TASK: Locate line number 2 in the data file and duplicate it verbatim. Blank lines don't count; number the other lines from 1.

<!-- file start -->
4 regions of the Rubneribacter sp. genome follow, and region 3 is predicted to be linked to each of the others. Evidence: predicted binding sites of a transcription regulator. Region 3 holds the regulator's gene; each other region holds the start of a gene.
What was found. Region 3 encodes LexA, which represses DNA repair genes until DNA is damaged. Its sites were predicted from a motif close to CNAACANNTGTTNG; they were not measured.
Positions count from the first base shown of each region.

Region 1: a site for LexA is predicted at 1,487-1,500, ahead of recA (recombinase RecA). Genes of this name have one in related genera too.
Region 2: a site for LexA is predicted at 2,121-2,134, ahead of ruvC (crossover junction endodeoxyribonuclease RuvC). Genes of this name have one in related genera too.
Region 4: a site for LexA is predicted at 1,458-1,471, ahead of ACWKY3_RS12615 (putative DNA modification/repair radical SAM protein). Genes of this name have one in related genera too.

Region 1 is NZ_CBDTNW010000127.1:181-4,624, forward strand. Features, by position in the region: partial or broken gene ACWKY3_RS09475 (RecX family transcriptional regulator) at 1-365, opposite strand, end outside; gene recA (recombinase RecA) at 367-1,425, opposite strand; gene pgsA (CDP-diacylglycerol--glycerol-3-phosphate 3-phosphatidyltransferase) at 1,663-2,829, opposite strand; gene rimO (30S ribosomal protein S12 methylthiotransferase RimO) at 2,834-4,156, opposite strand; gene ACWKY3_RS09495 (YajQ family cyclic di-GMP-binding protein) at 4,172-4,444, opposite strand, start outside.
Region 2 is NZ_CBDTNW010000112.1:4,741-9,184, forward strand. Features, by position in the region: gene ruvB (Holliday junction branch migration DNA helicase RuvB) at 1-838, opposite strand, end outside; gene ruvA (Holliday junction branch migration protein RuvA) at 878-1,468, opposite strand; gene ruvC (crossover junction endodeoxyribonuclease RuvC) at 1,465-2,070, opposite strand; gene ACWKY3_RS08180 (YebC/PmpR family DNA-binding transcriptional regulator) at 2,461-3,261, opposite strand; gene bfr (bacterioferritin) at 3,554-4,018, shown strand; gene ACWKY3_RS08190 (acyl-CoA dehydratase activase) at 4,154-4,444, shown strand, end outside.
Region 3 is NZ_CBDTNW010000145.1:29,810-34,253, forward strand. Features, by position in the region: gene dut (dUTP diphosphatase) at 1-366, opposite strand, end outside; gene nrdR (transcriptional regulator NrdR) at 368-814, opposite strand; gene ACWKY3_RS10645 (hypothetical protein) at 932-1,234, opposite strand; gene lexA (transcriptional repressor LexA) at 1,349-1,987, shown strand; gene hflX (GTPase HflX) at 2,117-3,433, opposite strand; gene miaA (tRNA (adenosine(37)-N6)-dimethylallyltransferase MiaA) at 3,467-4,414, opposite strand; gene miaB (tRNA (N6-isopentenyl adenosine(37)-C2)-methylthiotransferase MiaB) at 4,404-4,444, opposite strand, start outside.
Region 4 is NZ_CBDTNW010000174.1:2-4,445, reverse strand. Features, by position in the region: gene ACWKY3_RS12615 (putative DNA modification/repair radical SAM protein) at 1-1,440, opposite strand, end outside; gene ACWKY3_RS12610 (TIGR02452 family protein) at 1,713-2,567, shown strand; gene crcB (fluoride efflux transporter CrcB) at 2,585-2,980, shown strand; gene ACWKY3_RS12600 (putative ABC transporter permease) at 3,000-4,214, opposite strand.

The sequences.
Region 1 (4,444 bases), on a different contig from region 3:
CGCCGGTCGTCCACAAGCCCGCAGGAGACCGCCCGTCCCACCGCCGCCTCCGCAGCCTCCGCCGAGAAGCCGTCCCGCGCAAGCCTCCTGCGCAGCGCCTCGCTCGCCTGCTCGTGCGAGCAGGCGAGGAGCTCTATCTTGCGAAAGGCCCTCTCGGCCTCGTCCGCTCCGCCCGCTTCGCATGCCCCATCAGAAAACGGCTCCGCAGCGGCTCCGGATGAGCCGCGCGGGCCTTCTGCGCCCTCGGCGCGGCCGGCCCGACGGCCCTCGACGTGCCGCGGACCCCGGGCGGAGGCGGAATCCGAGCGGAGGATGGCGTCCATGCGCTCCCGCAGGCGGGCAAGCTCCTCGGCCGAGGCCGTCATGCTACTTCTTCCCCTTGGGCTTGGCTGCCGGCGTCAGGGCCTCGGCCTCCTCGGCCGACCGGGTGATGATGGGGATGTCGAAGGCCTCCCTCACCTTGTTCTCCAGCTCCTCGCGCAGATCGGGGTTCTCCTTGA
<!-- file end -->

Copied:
What was found. Region 3 encodes LexA, which represses DNA repair genes until DNA is damaged. Its sites were predicted from a motif close to CNAACANNTGTTNG; they were not measured.